According to Allen & Overy’s M&A Insights report for the first half of 2015, China has begun actively encouraging local companies to acquire overseas assets.
“This is not an entirely new phenomenon, but what’s different is the government’s willingness to sanction competition between Chinese companies for foreign assets – something that rarely happened until quite recently,” the report found.
China also appears more willing to allow its currency to become fully convertible, with a target set for the end of the year, A&O suggested
“The deputy head of China’s central bank has said the move will offer much greater flexibility to Chinese investors overseas and help support the country’s huge wealth management sector.”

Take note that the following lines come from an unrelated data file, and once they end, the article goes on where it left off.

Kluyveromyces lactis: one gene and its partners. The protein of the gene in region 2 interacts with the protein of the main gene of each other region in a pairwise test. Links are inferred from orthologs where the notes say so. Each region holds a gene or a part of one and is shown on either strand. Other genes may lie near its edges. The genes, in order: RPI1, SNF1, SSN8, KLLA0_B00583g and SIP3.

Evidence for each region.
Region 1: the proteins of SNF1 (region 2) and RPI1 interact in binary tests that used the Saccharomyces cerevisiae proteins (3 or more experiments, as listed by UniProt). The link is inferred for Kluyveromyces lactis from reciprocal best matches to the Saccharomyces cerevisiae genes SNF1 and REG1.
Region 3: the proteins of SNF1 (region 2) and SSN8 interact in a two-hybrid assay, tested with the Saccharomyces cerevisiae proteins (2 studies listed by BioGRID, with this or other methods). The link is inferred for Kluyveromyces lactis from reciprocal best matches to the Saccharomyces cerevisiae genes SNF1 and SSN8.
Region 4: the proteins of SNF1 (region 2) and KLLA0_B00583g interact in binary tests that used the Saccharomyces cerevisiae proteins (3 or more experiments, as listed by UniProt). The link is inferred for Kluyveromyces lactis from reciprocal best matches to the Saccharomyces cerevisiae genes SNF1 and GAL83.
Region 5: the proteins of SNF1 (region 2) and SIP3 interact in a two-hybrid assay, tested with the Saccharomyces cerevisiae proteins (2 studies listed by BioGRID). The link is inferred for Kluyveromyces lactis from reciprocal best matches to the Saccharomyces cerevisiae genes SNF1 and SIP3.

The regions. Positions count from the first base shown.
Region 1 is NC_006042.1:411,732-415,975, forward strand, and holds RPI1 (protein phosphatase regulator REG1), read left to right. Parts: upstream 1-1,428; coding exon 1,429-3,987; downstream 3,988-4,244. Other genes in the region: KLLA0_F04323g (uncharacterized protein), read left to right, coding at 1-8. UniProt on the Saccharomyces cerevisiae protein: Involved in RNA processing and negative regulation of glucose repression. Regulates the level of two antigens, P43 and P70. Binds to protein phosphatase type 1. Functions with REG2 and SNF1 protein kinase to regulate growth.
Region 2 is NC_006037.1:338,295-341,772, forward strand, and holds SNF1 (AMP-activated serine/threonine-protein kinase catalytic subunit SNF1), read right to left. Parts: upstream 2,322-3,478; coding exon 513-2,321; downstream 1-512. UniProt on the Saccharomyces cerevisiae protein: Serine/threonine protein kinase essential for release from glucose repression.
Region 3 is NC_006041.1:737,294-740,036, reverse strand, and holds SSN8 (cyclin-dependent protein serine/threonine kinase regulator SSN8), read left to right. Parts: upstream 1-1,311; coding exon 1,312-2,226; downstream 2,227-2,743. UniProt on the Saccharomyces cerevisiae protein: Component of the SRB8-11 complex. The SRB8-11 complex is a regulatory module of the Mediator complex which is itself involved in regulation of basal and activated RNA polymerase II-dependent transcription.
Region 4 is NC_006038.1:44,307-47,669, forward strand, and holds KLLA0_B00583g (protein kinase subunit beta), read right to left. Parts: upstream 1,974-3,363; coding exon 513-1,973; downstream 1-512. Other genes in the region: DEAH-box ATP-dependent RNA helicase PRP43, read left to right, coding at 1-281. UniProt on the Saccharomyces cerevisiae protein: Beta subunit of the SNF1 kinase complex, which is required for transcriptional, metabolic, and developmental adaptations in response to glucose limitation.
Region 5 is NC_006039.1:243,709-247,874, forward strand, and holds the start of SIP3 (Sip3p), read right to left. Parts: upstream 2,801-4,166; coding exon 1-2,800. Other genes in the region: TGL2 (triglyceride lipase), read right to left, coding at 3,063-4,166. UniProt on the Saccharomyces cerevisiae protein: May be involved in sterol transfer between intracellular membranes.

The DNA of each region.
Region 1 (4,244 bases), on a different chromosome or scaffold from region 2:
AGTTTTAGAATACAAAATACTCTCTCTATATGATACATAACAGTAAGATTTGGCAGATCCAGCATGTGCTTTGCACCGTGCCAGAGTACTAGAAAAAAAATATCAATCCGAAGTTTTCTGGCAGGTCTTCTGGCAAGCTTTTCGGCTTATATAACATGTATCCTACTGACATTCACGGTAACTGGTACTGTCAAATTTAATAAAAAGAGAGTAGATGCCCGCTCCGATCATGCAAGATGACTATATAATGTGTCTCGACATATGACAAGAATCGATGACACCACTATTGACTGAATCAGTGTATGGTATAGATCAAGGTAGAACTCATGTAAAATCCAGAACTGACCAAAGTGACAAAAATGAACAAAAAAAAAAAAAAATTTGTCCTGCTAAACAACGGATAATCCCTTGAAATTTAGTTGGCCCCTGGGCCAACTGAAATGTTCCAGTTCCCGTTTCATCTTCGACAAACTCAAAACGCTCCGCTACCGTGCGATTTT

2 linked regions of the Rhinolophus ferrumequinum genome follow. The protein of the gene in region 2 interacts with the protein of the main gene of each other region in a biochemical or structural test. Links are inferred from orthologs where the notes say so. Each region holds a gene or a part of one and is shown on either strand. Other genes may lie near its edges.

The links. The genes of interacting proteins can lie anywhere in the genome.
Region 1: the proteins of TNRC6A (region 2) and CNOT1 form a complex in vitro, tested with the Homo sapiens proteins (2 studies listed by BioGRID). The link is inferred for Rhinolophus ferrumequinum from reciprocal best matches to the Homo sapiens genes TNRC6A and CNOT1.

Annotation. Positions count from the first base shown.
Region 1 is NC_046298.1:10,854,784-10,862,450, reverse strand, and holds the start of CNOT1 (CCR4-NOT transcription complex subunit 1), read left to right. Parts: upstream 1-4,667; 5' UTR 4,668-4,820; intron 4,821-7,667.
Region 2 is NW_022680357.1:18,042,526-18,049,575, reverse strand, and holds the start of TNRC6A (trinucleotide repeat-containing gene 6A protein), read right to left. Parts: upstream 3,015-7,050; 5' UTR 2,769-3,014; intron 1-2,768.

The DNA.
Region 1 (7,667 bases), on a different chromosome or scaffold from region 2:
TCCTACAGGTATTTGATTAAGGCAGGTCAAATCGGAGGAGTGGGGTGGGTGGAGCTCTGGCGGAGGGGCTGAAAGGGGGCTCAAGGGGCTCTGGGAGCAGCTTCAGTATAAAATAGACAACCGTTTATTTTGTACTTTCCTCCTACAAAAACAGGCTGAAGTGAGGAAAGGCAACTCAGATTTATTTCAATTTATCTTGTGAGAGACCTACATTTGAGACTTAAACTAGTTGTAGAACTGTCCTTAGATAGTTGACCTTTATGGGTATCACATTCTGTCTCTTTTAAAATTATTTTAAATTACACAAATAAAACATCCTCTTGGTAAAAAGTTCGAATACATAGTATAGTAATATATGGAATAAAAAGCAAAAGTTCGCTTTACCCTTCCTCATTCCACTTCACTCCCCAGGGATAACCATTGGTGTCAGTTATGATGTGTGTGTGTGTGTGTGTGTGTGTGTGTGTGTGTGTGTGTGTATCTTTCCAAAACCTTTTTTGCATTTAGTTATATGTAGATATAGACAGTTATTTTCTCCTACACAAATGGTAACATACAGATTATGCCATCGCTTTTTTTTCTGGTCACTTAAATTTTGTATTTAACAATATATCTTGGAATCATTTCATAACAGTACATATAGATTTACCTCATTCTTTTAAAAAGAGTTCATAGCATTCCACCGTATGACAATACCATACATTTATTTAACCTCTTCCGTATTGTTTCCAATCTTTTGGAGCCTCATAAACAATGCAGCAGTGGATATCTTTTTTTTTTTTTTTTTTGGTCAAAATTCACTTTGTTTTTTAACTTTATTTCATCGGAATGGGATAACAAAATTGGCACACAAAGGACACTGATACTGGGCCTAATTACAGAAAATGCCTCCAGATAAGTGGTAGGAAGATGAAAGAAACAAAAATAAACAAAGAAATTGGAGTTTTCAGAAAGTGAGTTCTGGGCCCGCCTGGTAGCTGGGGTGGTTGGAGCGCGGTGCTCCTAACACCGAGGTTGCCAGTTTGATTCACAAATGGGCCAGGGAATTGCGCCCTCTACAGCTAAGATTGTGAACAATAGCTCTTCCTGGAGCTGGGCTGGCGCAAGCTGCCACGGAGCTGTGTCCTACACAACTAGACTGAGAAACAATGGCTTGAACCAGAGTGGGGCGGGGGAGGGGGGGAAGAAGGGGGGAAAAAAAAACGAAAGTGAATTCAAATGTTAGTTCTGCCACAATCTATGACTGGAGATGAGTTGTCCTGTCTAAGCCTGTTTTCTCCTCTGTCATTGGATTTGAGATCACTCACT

However, controls over inbound investment in China’s technology sector have been tightened, with the government choosing to contract with domestic IT suppliers rather than overseas counterparts.
Worldwide, the report found most transactions were concentrated in Western Europe, which attracted 32 per cent of all deals, followed closed by the United States at 28 per cent.
Asia Pacific, including Australia, attracted 14 per cent of deals while China accounted for 13 per cent.
M&A activity was strong in the first half of 2015, with a particular emphasis on ‘megadeals’, those worth more than US$5 billion.
A total of 53 megadeals were recorded in the first half of 2015, compared to 43 in the first half of 2014.
Megadeals also made up 1.3 per cent of all deals worldwide.
Telecommunications, media and technology was the most profitable sector, worth $398 billion in global deals, followed by energy at $265 billion and consumer at $203 billion.